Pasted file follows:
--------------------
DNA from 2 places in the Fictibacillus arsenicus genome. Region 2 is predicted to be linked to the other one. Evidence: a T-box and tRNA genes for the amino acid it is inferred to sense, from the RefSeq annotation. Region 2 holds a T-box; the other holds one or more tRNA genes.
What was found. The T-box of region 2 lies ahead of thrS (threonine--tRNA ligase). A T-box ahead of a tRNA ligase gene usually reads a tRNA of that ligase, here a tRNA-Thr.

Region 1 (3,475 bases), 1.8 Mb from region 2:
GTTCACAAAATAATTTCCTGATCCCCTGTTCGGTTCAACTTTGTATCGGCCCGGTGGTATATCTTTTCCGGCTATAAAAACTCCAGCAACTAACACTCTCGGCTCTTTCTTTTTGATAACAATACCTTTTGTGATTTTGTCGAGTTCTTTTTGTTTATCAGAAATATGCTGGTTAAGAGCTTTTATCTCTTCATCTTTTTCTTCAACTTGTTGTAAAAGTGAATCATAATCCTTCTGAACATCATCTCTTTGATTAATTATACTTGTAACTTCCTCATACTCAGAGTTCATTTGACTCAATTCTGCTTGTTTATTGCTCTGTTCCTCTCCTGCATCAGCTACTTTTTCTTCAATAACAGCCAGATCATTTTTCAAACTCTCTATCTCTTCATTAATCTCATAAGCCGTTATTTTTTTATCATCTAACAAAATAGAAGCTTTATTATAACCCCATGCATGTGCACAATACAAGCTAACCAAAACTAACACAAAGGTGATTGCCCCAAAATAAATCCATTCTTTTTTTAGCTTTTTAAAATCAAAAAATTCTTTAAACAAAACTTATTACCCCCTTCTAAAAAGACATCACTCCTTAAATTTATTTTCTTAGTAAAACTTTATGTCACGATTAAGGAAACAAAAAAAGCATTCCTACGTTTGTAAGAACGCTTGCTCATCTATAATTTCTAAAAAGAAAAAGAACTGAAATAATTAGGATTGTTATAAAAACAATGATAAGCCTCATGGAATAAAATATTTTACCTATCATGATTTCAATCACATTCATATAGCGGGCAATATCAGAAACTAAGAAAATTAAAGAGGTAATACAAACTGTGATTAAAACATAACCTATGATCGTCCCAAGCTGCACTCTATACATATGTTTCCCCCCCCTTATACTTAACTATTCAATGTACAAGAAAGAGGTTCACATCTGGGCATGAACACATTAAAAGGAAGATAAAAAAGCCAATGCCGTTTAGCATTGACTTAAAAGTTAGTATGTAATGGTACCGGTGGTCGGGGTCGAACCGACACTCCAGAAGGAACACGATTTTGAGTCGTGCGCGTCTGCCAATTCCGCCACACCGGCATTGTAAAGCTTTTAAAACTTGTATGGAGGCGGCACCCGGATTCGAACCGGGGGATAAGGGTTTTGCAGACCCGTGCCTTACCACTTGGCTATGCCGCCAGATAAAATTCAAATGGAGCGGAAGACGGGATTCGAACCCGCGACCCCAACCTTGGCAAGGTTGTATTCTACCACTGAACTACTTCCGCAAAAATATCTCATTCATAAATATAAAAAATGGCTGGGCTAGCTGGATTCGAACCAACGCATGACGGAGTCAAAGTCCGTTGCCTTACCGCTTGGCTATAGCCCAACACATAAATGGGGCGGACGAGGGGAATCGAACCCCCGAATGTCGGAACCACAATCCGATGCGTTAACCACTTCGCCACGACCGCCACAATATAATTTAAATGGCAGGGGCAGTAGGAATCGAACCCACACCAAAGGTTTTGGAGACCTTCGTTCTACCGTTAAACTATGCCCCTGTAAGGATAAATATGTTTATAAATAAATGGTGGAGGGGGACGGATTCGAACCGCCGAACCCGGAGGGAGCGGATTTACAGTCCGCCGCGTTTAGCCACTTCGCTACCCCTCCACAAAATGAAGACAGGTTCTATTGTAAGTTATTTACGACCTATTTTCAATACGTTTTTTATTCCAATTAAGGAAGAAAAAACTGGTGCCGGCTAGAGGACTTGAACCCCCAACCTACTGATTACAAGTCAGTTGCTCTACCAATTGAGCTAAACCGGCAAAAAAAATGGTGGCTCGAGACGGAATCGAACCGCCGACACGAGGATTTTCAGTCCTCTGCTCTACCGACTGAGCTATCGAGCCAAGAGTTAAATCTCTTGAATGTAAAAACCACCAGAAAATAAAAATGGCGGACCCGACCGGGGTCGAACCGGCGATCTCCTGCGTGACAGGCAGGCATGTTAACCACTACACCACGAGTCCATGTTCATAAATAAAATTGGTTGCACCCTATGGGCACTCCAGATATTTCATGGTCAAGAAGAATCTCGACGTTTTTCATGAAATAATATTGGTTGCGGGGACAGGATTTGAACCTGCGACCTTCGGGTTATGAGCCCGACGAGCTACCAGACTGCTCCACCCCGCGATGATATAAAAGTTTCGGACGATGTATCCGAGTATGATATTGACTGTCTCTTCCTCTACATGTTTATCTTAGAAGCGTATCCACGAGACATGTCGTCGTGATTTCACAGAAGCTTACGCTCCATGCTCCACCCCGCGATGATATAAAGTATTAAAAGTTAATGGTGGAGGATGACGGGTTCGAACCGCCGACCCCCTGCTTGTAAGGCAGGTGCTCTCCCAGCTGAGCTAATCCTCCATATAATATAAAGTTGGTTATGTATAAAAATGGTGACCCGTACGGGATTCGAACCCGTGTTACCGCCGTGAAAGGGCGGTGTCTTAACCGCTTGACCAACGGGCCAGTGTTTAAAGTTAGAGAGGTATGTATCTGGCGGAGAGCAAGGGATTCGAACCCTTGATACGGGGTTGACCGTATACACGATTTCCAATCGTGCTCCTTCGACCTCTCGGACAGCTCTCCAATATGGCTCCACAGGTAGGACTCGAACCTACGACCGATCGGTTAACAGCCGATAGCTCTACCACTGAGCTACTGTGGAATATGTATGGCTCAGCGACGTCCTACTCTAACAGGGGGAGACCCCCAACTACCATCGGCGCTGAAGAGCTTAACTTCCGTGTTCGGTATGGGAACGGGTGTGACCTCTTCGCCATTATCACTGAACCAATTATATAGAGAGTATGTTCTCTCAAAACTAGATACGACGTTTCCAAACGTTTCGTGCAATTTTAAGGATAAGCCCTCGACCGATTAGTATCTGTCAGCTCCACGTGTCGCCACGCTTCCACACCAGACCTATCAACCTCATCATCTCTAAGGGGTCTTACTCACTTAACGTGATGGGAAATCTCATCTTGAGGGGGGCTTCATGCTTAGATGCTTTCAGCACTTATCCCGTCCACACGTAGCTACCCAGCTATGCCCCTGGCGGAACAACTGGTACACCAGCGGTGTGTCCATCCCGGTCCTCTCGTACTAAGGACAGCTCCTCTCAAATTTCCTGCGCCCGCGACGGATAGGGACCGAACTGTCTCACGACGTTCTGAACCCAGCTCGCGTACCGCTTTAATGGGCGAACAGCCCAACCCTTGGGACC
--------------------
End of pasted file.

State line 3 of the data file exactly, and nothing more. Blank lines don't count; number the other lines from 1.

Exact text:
Region 1 (3,475 bases), 1.8 Mb from region 2: